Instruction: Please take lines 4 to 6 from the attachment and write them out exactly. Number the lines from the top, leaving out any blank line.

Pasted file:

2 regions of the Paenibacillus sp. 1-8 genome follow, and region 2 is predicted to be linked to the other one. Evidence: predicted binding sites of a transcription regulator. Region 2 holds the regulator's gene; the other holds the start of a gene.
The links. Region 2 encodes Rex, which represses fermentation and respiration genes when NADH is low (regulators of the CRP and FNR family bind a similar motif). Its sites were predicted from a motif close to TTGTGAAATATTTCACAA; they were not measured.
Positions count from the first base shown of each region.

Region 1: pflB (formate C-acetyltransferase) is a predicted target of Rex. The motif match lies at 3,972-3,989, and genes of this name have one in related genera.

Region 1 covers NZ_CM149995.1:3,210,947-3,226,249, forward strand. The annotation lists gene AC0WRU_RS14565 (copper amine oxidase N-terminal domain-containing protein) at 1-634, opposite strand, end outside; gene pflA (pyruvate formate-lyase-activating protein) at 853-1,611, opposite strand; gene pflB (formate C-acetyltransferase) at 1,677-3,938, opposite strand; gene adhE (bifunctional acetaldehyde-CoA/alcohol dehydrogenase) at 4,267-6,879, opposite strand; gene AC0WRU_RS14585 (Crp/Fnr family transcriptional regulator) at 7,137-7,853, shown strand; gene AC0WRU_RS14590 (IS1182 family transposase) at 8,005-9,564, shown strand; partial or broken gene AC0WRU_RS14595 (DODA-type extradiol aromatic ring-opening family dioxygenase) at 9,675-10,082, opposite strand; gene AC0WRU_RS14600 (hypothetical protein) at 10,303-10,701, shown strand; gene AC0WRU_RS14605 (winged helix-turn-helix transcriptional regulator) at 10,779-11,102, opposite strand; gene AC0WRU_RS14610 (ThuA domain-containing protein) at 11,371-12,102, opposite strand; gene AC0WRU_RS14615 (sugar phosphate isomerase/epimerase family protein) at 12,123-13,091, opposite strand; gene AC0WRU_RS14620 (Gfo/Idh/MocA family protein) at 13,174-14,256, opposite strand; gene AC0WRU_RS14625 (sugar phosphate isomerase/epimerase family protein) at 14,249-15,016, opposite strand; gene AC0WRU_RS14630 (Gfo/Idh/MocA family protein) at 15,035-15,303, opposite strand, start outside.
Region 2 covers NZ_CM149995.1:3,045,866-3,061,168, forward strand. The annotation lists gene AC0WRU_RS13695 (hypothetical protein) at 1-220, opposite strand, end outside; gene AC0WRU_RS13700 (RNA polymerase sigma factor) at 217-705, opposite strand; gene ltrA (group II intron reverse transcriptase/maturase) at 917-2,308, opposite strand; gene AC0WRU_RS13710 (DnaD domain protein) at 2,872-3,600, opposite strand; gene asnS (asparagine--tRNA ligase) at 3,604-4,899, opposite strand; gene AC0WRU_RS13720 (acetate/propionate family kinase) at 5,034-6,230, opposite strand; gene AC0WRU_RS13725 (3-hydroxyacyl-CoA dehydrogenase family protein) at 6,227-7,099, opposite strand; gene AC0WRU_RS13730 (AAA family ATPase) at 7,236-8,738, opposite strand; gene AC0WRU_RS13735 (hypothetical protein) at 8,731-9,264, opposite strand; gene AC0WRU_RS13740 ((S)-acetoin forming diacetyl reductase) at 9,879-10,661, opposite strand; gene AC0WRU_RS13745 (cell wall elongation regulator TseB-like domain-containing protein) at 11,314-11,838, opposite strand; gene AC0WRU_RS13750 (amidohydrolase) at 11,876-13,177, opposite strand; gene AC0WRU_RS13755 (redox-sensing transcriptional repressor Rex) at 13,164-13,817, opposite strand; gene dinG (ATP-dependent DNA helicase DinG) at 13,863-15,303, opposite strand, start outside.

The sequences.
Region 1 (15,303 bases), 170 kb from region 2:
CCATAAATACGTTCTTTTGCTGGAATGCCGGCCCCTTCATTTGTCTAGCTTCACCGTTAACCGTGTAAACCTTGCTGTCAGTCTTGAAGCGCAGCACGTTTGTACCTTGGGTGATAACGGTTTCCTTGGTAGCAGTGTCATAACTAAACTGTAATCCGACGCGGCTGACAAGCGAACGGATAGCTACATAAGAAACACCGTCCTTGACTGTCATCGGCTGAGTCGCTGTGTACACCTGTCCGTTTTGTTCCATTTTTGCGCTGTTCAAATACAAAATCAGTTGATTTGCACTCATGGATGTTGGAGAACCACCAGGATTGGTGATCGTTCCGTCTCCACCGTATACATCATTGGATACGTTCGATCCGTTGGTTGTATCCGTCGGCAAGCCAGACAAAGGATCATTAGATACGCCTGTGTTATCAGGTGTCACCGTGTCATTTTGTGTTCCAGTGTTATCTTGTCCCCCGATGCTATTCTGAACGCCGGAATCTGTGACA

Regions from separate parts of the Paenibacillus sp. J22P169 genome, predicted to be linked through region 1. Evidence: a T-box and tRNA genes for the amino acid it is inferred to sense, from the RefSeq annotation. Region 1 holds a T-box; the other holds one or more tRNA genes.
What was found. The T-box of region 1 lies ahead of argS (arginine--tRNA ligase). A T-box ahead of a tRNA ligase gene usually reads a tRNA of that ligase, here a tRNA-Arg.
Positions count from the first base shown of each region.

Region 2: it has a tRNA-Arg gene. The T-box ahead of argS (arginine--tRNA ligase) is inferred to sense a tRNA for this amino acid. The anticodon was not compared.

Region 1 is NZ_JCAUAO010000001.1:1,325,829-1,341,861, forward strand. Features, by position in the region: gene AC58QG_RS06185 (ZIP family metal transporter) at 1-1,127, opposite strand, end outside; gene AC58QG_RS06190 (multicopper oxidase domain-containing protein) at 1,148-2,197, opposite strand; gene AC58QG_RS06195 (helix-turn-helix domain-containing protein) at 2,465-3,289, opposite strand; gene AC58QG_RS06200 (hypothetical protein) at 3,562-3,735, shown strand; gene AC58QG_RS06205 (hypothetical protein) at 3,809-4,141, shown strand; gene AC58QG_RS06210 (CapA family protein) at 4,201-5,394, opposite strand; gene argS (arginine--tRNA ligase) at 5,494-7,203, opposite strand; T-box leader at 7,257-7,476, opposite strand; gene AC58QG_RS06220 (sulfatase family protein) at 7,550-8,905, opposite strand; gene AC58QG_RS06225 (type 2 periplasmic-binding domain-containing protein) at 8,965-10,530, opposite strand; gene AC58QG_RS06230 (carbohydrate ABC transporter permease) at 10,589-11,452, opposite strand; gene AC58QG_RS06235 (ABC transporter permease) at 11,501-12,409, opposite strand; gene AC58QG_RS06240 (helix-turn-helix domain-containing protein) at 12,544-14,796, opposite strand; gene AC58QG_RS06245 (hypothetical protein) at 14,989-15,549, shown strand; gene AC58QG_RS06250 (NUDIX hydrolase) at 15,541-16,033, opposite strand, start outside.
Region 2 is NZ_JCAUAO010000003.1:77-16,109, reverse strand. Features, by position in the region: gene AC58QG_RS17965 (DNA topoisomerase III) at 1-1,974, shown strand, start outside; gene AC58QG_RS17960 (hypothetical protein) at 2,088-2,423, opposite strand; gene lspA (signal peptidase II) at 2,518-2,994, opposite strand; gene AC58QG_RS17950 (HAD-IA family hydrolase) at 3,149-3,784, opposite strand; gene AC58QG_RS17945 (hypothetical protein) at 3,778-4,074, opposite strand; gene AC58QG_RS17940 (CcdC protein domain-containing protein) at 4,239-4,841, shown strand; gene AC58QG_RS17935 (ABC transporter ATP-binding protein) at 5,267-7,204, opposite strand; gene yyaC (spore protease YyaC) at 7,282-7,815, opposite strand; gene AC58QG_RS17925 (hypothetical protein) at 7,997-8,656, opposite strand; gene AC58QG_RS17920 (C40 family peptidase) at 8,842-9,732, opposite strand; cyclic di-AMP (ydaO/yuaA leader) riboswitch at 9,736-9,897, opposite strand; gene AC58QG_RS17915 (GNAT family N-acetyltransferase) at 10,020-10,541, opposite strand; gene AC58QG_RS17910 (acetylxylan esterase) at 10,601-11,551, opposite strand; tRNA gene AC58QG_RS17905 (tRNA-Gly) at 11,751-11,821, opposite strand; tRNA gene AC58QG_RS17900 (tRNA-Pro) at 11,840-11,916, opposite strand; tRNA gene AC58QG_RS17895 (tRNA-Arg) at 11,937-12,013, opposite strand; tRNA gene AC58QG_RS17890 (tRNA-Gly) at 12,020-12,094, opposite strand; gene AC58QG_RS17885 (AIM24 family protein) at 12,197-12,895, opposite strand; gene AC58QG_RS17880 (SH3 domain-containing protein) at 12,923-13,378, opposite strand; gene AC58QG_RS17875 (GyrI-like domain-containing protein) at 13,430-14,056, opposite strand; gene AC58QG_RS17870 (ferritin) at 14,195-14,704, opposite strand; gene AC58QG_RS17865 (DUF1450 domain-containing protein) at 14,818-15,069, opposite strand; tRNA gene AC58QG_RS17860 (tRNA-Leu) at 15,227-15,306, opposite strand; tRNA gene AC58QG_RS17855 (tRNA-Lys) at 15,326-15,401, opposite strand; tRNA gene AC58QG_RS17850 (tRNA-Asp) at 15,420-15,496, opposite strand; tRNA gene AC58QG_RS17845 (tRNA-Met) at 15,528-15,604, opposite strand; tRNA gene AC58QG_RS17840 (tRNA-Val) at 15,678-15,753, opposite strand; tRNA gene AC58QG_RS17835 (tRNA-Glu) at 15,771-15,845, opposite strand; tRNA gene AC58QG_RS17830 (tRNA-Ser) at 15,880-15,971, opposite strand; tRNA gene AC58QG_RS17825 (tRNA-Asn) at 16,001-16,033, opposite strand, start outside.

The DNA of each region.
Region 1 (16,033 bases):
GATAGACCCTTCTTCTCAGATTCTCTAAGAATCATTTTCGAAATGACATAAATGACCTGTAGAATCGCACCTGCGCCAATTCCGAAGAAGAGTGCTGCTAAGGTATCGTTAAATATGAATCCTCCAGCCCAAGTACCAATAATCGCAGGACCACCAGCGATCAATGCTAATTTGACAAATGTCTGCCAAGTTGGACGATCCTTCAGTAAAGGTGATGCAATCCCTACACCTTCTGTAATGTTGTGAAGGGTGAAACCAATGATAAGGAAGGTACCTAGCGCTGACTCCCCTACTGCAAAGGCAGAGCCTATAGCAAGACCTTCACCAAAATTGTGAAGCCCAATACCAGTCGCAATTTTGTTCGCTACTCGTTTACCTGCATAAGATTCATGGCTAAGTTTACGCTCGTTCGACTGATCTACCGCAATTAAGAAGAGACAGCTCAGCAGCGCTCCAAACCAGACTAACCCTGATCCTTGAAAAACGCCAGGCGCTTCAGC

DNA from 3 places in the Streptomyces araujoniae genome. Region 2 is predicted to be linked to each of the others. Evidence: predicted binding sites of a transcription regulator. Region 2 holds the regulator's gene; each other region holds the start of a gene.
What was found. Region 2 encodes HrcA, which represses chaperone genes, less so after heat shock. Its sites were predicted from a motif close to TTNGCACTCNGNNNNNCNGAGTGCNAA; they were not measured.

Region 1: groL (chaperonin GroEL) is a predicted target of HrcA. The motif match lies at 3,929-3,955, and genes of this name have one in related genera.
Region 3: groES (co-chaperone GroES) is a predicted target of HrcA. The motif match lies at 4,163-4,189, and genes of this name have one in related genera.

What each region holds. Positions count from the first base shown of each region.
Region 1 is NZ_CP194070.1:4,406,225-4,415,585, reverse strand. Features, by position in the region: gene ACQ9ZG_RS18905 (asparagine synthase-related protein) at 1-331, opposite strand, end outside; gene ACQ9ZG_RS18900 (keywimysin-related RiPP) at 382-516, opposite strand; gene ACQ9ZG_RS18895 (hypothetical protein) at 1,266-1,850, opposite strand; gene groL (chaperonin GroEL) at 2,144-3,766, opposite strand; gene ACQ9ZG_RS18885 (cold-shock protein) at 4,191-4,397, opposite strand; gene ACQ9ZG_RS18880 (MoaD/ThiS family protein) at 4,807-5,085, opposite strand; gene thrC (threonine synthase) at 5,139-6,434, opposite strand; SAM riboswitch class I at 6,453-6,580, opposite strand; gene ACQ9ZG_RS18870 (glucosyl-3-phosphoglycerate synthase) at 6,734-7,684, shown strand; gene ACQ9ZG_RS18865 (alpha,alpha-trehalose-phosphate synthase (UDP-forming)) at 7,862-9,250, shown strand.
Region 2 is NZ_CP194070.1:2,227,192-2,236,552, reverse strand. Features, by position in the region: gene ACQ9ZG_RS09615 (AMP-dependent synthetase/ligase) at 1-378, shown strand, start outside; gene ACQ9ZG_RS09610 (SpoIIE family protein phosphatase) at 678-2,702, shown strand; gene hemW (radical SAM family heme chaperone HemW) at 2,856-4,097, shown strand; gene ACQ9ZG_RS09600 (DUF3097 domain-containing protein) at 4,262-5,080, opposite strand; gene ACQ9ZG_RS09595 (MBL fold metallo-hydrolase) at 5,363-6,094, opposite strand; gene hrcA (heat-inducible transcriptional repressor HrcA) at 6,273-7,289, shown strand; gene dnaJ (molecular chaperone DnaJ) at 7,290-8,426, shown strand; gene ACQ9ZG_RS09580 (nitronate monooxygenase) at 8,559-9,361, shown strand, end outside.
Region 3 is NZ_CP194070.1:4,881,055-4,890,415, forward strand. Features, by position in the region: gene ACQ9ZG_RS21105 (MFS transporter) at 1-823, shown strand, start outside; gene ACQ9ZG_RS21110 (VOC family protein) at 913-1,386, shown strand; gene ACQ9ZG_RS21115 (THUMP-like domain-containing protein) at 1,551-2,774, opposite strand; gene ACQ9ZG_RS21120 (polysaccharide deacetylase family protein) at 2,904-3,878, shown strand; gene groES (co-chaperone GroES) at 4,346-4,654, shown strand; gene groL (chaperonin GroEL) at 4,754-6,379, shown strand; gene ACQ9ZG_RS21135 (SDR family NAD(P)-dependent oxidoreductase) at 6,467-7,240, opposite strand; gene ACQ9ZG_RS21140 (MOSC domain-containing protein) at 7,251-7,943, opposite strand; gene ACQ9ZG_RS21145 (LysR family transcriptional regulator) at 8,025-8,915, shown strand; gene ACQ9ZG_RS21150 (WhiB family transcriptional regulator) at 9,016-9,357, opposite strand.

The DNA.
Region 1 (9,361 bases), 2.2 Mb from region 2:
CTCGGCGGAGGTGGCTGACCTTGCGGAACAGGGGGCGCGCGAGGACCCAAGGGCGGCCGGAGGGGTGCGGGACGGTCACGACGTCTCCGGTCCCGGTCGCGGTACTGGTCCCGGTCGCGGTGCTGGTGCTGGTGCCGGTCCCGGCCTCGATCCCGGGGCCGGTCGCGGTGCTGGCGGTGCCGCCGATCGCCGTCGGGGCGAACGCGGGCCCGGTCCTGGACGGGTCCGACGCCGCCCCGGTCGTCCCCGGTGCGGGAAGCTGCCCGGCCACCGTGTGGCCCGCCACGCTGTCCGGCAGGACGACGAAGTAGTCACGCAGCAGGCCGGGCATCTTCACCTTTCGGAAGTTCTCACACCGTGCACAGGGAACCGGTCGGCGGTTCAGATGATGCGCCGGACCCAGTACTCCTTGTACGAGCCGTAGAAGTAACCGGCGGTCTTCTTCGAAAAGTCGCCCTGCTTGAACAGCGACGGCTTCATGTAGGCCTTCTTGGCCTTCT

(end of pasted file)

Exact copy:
Region 1: pflB (formate C-acetyltransferase) is a predicted target of Rex. The motif match lies at 3,972-3,989, and genes of this name have one in related genera.

Region 1 covers NZ_CM149995.1:3,210,947-3,226,249, forward strand. The annotation lists gene AC0WRU_RS14565 (copper amine oxidase N-terminal domain-containing protein) at 1-634, opposite strand, end outside; gene pflA (pyruvate formate-lyase-activating protein) at 853-1,611, opposite strand; gene pflB (formate C-acetyltransferase) at 1,677-3,938, opposite strand; gene adhE (bifunctional acetaldehyde-CoA/alcohol dehydrogenase) at 4,267-6,879, opposite strand; gene AC0WRU_RS14585 (Crp/Fnr family transcriptional regulator) at 7,137-7,853, shown strand; gene AC0WRU_RS14590 (IS1182 family transposase) at 8,005-9,564, shown strand; partial or broken gene AC0WRU_RS14595 (DODA-type extradiol aromatic ring-opening family dioxygenase) at 9,675-10,082, opposite strand; gene AC0WRU_RS14600 (hypothetical protein) at 10,303-10,701, shown strand; gene AC0WRU_RS14605 (winged helix-turn-helix transcriptional regulator) at 10,779-11,102, opposite strand; gene AC0WRU_RS14610 (ThuA domain-containing protein) at 11,371-12,102, opposite strand; gene AC0WRU_RS14615 (sugar phosphate isomerase/epimerase family protein) at 12,123-13,091, opposite strand; gene AC0WRU_RS14620 (Gfo/Idh/MocA family protein) at 13,174-14,256, opposite strand; gene AC0WRU_RS14625 (sugar phosphate isomerase/epimerase family protein) at 14,249-15,016, opposite strand; gene AC0WRU_RS14630 (Gfo/Idh/MocA family protein) at 15,035-15,303, opposite strand, start outside.
Region 2 covers NZ_CM149995.1:3,045,866-3,061,168, forward strand. The annotation lists gene AC0WRU_RS13695 (hypothetical protein) at 1-220, opposite strand, end outside; gene AC0WRU_RS13700 (RNA polymerase sigma factor) at 217-705, opposite strand; gene ltrA (group II intron reverse transcriptase/maturase) at 917-2,308, opposite strand; gene AC0WRU_RS13710 (DnaD domain protein) at 2,872-3,600, opposite strand; gene asnS (asparagine--tRNA ligase) at 3,604-4,899, opposite strand; gene AC0WRU_RS13720 (acetate/propionate family kinase) at 5,034-6,230, opposite strand; gene AC0WRU_RS13725 (3-hydroxyacyl-CoA dehydrogenase family protein) at 6,227-7,099, opposite strand; gene AC0WRU_RS13730 (AAA family ATPase) at 7,236-8,738, opposite strand; gene AC0WRU_RS13735 (hypothetical protein) at 8,731-9,264, opposite strand; gene AC0WRU_RS13740 ((S)-acetoin forming diacetyl reductase) at 9,879-10,661, opposite strand; gene AC0WRU_RS13745 (cell wall elongation regulator TseB-like domain-containing protein) at 11,314-11,838, opposite strand; gene AC0WRU_RS13750 (amidohydrolase) at 11,876-13,177, opposite strand; gene AC0WRU_RS13755 (redox-sensing transcriptional repressor Rex) at 13,164-13,817, opposite strand; gene dinG (ATP-dependent DNA helicase DinG) at 13,863-15,303, opposite strand, start outside.